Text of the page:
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Player grades from Northwestern’s 45-17 win over Purdue

Jackson, Moten IV and Hartage lead the pack

NCAA Football: Northwestern at Purdue Sandra Dukes-USA TODAY Sports

Every week after a Northwestern win or loss, we'll be handing out player grades as a way to analyze the Wildcats' performance from an individual perspective. Rather than rush out the grades on Saturday, we'll sleep on them, and wake up ready to accurately evaluate NU's players, coaches and opponents.

After a slow start, Northwestern dominated a hapless Purdue team, leaving Ross-Ade Stadium with a resounding 45-17 win. The Wildcats put up over 600 yards of offense and forced four Purdue turnovers, meaning high marks for (almost) everyone.

Clayton Thorson: B+

23 of 36, 356 yards, 3 touchdowns, 2 interceptions; 1 rush, 2 yards, 1 touchdown

Clayton Thorson set a career high in yards and was responsible for four touchdowns. How, then, could we give him anything other than an A? Well, for starters, his two first-half picks were very ugly. On the first, the sophomore signal caller missed his man high and wide for an easy pick that led to Purdue’s first touchdown. On his second pick, he stared down Austin Carr, and the pass never had a chance. Even worse, it happened in the red zone and cost Northwestern a chance to extend its lead near the end of a rough first half.

Still, Thorson was outstanding the rest of the game and usually took what the defense gave him. He completed over 60 percent of his passes and spread the ball around to nine different receivers. He did a solid job getting off his primary route when he had time to, and he didn’t take a single sack.

Justin Jackson/John Moten IV: A

Jackson: 22 rushes, 127 yards, 2 touchdowns; 1 reception, 8 yards

Moten: 19 rushes, 116 yards; 1 reception, 20 yards

Against an atrocious Purdue run defense, both Jackson and Moten were fantastic. Jackson was his usual patient self, picking his spots wisely and ripping off chunks of yardage as the margin began to widen. He’s not 100 percent — both he and Pat Fitzgerald admitted as much — but he looked good and took advantage of what the defense game him. He was also afforded basically all of the fourth quarter off thanks to the big lead and the emergence of Moten IV. The talented redshirt freshman showed his great speed and cutback ability, and if not for several plays that ended in shoestring tackles, he would have had his first career score. The future of the running back room looks bright.

Austin Carr: A

5 receptions, 92 yards, 2 touchdowns


Andrew Scanlan: A-

5 receptions, 78 yards

Scanlan continues his ascent in this offense, setting a career high in yards. He’s stronger than most opponents’ defensive backs, and it shows when he’s able to break tackles to turn short throws into big gains.

Anthony Walker: B+

12 tackles, 1 interception, 17 return yards

The Franchise posted double digit tackles and added his first interception of the year. The Wildcats threw a lot of different schemes at the Boilermakers, so Walker had to play a lot of coverage against a team that like to air it out, and that’s not exactly his strong suit, but he was solid regardless. He also made some tackles on special teams — the fact that he has to play in this aspect is concerning, but his play there was solid.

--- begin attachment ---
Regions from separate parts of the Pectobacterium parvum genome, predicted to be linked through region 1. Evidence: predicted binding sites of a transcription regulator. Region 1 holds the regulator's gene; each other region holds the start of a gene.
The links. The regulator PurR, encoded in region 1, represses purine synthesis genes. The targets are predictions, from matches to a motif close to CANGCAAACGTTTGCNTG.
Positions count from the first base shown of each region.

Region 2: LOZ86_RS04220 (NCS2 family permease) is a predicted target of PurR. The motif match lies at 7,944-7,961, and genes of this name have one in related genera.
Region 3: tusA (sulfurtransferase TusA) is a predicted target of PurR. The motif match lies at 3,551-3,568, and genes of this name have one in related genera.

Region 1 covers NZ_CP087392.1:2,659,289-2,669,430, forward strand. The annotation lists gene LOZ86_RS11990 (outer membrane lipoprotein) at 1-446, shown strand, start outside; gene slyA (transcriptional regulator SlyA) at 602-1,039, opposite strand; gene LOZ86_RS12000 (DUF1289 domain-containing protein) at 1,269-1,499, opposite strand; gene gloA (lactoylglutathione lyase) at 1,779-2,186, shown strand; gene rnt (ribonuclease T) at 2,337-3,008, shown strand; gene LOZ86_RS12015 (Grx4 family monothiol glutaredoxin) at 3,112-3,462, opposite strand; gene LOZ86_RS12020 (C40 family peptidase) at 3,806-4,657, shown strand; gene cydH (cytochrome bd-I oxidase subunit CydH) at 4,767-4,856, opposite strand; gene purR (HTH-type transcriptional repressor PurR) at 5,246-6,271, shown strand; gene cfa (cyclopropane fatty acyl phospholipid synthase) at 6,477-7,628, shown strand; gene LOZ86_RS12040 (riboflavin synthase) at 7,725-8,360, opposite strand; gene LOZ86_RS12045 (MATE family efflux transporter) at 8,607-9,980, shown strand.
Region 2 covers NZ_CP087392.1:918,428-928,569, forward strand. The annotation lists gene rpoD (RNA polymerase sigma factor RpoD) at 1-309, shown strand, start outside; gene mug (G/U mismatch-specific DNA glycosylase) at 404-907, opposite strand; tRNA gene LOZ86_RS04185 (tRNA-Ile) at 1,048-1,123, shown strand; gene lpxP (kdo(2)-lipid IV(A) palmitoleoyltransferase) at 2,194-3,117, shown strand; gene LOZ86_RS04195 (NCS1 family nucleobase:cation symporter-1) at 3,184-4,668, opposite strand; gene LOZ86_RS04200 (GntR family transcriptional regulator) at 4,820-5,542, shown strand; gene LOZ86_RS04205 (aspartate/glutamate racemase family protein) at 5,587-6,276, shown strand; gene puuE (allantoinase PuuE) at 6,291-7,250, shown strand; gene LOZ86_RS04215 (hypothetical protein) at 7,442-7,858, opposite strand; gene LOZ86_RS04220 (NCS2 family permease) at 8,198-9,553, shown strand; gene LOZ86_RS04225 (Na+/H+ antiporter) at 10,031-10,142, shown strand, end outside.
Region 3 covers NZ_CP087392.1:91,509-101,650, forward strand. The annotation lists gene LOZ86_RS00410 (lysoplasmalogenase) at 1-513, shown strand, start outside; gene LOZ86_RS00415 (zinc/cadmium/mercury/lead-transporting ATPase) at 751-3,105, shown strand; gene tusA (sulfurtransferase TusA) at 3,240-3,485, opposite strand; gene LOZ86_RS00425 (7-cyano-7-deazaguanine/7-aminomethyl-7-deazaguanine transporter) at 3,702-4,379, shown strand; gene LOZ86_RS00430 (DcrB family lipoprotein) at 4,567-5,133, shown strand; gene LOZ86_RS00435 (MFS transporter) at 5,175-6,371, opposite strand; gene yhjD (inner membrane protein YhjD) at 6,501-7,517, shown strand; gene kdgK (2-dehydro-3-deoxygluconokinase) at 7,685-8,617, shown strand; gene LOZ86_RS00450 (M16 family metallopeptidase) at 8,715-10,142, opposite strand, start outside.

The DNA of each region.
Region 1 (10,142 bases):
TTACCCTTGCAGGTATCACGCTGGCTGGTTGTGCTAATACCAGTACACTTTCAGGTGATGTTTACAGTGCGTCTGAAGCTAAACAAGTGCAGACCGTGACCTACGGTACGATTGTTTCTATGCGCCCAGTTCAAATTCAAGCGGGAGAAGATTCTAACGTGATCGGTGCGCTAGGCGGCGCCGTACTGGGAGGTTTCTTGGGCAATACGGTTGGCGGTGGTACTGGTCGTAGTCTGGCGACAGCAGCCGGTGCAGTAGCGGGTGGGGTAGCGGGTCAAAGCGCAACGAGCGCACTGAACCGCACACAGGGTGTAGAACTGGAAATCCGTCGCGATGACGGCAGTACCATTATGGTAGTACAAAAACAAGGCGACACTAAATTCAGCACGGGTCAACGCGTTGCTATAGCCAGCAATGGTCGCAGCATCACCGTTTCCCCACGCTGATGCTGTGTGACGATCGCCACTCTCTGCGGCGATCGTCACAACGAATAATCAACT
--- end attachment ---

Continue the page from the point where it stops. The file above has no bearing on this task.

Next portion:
Montre Hartage: A-

1 tackle, 2 interceptions, 4 return yards, 2 pass breakups

Hartage was fantastic after a bit of a slow start. DeAngelo Yancey used his size/speed/strength combination to get space for some first-quarter catches, but he was severely limited after that thanks to Hartage, who was physical at the line for much of the game. His first interception was outstanding; he simply beat Yancey to the spot and the ball. The second one was a poor throw from David Blough. The true sophomore also added two passes defended. It was a solid game for Northwestern’s top corner.

Brett Walsh: B+

9 tackles

Walsh once again racked up a lot of tackles in the place of injured starter Jaylen Prater, but in this game he looked much more comfortable and got off blocks much quicker. Given, playing Purdue is nowhere near like playing Wisconsin, but it was still a nice game from Walsh in his second career start.

Joe Gaziano/Trent Goens/Alex Miller: A-

Gaziano: 2 tackles, 2 tackles for loss, 2 sacks

Goens: 1 interception, 23 return yards

Miller: 3 tackles

The group of freshmen defensive linemen (Gaziano and Goens redshirt, Miller true) played very solidly and show a bright future for the position as a whole. Gaziano was a wrecking ball and collected two sacks. Miller had a ewf important tackles, including one on a play in which it looked like Blough would escape the pocket and run for considerable yardage. Goens collected an interception after dropping into coverage and thoroughly fooling Purdue backup Elijah Sindelar.

Mike Hankwitz and Mick McCall: A

McCall was aggressive at times but also didn’t stray away from his running game, which was refreshing. At times, it’s seemed like McCall wanted to put the weight of the comeback effort on Thorson’s shoulders and Thorson’s shoulders alone. Instead, he remained committed to the run and it paid dividends.

Against an explosive Purdue attack, Hankwitz chose to play a variety of coverages and it worked with great success. When Northwestern manufactures pressure with just four pass rushers, Hankwitz is a wizard on the backend.

Pat Fitzgerald: B+

The way Northwestern started this football game was unacceptable, but the adjustments made after halftime were impressive. Northwestern cannot get off to bad starts like these against better teams — the head coach himself noted that in his press conference notes — but whatever he changed at halftime clearly did the trick.